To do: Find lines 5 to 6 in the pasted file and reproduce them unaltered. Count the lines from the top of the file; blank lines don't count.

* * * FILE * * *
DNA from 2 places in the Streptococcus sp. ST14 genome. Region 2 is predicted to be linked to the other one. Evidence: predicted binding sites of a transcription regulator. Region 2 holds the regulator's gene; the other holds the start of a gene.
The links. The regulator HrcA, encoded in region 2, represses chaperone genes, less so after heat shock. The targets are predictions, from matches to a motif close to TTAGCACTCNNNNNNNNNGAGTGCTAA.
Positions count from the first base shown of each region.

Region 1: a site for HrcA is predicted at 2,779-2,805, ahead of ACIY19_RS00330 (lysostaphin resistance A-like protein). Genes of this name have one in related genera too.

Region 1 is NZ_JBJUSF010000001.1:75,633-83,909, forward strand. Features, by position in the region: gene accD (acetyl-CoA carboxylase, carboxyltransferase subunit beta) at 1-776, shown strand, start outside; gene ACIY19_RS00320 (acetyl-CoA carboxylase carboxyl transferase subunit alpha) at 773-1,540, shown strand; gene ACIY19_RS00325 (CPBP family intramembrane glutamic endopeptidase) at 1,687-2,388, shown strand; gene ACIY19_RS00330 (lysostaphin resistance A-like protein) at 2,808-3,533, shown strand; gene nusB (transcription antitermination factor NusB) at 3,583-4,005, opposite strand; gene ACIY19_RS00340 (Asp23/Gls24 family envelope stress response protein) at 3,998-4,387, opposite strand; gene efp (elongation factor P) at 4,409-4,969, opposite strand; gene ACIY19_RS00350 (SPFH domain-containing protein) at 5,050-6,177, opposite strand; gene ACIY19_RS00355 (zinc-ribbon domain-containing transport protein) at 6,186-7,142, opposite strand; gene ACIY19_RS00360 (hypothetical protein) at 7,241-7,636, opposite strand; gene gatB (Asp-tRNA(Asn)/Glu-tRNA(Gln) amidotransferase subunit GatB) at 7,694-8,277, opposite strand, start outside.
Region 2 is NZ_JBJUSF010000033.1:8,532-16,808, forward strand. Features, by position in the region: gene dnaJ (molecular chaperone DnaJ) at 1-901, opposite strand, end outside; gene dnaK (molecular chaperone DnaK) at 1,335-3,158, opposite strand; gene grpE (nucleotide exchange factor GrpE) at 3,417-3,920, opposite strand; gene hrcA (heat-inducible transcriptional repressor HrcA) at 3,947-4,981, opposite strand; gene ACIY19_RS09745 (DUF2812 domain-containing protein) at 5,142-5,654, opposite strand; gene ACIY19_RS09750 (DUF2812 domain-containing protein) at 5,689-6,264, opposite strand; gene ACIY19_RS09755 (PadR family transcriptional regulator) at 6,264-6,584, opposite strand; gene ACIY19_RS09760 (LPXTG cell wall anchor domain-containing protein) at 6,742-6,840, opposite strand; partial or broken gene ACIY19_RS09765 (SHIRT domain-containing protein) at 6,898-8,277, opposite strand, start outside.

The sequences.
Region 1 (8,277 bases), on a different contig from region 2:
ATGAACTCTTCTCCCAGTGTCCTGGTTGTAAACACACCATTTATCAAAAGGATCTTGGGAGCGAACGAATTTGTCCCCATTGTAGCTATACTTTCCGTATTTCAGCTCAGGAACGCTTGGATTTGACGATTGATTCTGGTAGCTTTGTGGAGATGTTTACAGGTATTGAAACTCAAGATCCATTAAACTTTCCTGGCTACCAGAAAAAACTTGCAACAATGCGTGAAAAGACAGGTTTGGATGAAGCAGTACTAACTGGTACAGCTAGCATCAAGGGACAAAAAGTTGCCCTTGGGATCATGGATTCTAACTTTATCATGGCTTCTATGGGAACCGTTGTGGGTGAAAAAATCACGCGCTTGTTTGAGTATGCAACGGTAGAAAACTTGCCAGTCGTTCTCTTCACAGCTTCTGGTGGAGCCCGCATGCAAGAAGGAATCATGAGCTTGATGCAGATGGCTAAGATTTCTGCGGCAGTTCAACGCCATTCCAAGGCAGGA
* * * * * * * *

Region 1 is NZ_JBJUSF010000001.1:75,633-83,909, forward strand. Features, by position in the region: gene accD (acetyl-CoA carboxylase, carboxyltransferase subunit beta) at 1-776, shown strand, start outside; gene ACIY19_RS00320 (acetyl-CoA carboxylase carboxyl transferase subunit alpha) at 773-1,540, shown strand; gene ACIY19_RS00325 (CPBP family intramembrane glutamic endopeptidase) at 1,687-2,388, shown strand; gene ACIY19_RS00330 (lysostaphin resistance A-like protein) at 2,808-3,533, shown strand; gene nusB (transcription antitermination factor NusB) at 3,583-4,005, opposite strand; gene ACIY19_RS00340 (Asp23/Gls24 family envelope stress response protein) at 3,998-4,387, opposite strand; gene efp (elongation factor P) at 4,409-4,969, opposite strand; gene ACIY19_RS00350 (SPFH domain-containing protein) at 5,050-6,177, opposite strand; gene ACIY19_RS00355 (zinc-ribbon domain-containing transport protein) at 6,186-7,142, opposite strand; gene ACIY19_RS00360 (hypothetical protein) at 7,241-7,636, opposite strand; gene gatB (Asp-tRNA(Asn)/Glu-tRNA(Gln) amidotransferase subunit GatB) at 7,694-8,277, opposite strand, start outside.
Region 2 is NZ_JBJUSF010000033.1:8,532-16,808, forward strand. Features, by position in the region: gene dnaJ (molecular chaperone DnaJ) at 1-901, opposite strand, end outside; gene dnaK (molecular chaperone DnaK) at 1,335-3,158, opposite strand; gene grpE (nucleotide exchange factor GrpE) at 3,417-3,920, opposite strand; gene hrcA (heat-inducible transcriptional repressor HrcA) at 3,947-4,981, opposite strand; gene ACIY19_RS09745 (DUF2812 domain-containing protein) at 5,142-5,654, opposite strand; gene ACIY19_RS09750 (DUF2812 domain-containing protein) at 5,689-6,264, opposite strand; gene ACIY19_RS09755 (PadR family transcriptional regulator) at 6,264-6,584, opposite strand; gene ACIY19_RS09760 (LPXTG cell wall anchor domain-containing protein) at 6,742-6,840, opposite strand; partial or broken gene ACIY19_RS09765 (SHIRT domain-containing protein) at 6,898-8,277, opposite strand, start outside.